standard Natural hazard event reporting in the global media

by Alex Holden

Effective communication of risk is essential to its management [3]. As the media, in particular internet-based media, is considered the first source of information regarding risk for most people, it is vital to understand how it is received around the world. The inherent selectivity of the media means that not all risk events are given fair coverage. When considering natural hazard events, many are given disproportionate responses compared to others of equal severity, and some events are even ‘hidden’ from the public [7]. In my research I observed the global media reporting patterns of natural hazard events using internet-news websites from a total of forty countries across the globe.

Patterns of where natural hazards are reported most, and which type of natural hazards were reported can be observed in Figure 1. A clear dominance of reporting was seen in Asia, and a lack in Africa. This trend was then compared to media responses for eight randomly chosen individual events to determine whether imbalances of reporting were consistent (Figure 2).

natural hazard even reporting

Results show a difference in media response of a country per natural hazard event. Unsurprisingly, the country the natural hazard affects is seen to respond most to that event. However, this pattern is not as clear cut as it seems.

The disparity that emerged in global media response was compared to variables of severity, and of social and environmental preconditioning – criteria frequently referred to in literature, however not objectively proven. Creation of a multiple regression model gave insight into dominance of factors when occurring simultaneously.  Despite the logical interpretation of media response to be related to the severity of the event and parasitic nature of the media [1] [6], it appears to have little influence on the media response. If the event is more severe, it may attract higher levels of reporting, but can be overshadowed by dissimilarity and lack of cultural and physical ties.

natural hazard even reportingIn order for a country to report on an event it must share social and environmental qualities, most notably cultural similarity. If two countries share similar values, beliefs and attitudes, then in theory they should be interested in the same ‘news’ (The Confucius Connection, Hofstede and Bond, 1988). This can also be considered in relation to former imperialist powers and colonies as shown by the frequent media coverage dominance from the BBC [4]. It also poses as an interesting comparison for physical distance, which is also theorised to influence media response due to direct impact of the event, or through refugees and immigration [2]. This investigation also showed that the Western world dominated the media response, in terms of both global coverage but also of self-interest shown by specific natural hazard event results.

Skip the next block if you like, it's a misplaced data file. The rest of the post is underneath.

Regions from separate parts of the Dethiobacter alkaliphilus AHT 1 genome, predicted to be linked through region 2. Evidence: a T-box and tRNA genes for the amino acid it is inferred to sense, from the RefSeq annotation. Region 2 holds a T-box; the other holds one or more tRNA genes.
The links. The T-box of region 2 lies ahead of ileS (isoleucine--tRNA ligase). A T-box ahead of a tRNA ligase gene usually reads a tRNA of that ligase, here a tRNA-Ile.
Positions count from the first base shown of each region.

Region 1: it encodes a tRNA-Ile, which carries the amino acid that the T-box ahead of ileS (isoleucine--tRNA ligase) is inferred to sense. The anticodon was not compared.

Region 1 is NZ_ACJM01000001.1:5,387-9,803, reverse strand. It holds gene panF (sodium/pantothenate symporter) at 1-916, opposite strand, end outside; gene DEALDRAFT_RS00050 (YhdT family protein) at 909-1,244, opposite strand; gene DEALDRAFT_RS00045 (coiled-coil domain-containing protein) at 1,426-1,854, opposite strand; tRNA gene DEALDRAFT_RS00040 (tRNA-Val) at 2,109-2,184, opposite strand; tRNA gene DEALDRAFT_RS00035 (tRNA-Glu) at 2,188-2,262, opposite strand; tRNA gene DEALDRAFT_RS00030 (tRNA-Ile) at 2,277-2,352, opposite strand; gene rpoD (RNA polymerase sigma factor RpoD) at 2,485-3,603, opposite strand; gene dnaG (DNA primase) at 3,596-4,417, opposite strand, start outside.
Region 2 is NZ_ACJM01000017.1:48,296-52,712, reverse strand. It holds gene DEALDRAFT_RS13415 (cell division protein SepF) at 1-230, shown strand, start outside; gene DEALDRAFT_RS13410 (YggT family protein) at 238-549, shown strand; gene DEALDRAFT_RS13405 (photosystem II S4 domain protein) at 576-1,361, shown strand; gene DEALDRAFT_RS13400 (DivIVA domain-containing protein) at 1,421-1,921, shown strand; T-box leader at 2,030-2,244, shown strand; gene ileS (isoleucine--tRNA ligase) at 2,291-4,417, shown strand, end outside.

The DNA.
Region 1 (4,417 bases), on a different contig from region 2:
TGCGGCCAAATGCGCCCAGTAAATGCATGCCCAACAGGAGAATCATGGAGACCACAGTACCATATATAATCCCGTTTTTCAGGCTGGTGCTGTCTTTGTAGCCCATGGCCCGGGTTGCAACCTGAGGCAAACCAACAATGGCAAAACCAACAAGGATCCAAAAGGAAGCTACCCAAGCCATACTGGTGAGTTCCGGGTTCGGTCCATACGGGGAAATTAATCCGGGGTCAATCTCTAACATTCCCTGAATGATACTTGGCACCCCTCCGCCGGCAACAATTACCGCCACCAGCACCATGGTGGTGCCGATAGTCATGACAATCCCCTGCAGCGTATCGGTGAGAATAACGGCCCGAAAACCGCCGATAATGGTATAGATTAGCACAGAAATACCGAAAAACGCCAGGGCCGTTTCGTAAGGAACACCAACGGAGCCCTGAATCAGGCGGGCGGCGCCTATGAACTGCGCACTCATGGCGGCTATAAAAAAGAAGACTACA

It is difficult to conclude the potential reasons for patterns emerging without addressing the analytical problems undeniable in any study involving complex social structures such as the media. The study I undertook fully accepts criticism of assumptions necessary to create objective values of cultural similarity and other values included in the multiple regression model. It also acknowledges the difficulty of assessing the news ‘credibility hierarchy’ of individual countries [5]. The study shows an overall trend of global response but does not pretend to fully understand the selectivity of each country’s media.

This project has presented an area of research that is infrequently studied, despite its relevance and wide applicability. This therefore means that the topic is still open for investigation of new variables, but also greater depth of analysis. Developing a full understanding of cultural distance would enhance the theories assessed here. Testing the global multiple regression model would also be beneficial. Observing multiple regression models for each country would indicate if their media report based on different criteria or in a different order of dominance. Interest in informal media for research will also be beneficial to include for further investigation. By including social media feeds indicating temporal trends of which countries hear about specific events first/last would add depth to this study, and would enable greater understanding of communication of risk in the 21st century.

This blog post is based on Alex’s research for her undergraduate dissertation in the Department of Geography at Durham University.

References

  1. Benthall, J (1995) Disasters, relief and the media I.B. Tauris & Co Ltd. Publishers: London
  2. Branton, R.P and Dunaway, J (2008) Spatial Proximity to the U.S. Mexico Border and Newspaper Coverage of Immigration Issues Political Research Quarterly Vol6 pp.289-302
  3. Drabek, T.E (1979) Communication: Key to Disaster Management Insight Vol3 pp3-4
  4. Garbutt, K.J (2010) Media, Representation and Relief: the Role of the Internet in Understanding the Physical and Social Dynamics of Catastrophic Natural Hazards. Durham E-Theses, accessed on 19rd June 2014,  available from http://etheses.dur.ac.uk/375/1/Kurtis_Garbutt_MSc_Thesis.pdf?DDD14+
  5. Ploughman, P (1997) Disasters, the Media and Social Structures: A Typology of Credibility Hierarchy Persistence based on Newspaper Coverage of the Love Canal and Six Other Disasters Disasters Vol21:2 pp.118-137
  6. Singder, E. & Endreny, P (1987) Reporting hazards: their benefits and costs Journal of Communication Vol37:3 pp10-26
  7. Wisner, B, Blaikie, P, Cannon, T and Davis, I (2004) (2nd Ed) At Risk: Second Edition: Natural hazards, people’s vulnerability and disasters. Routledge: New York.

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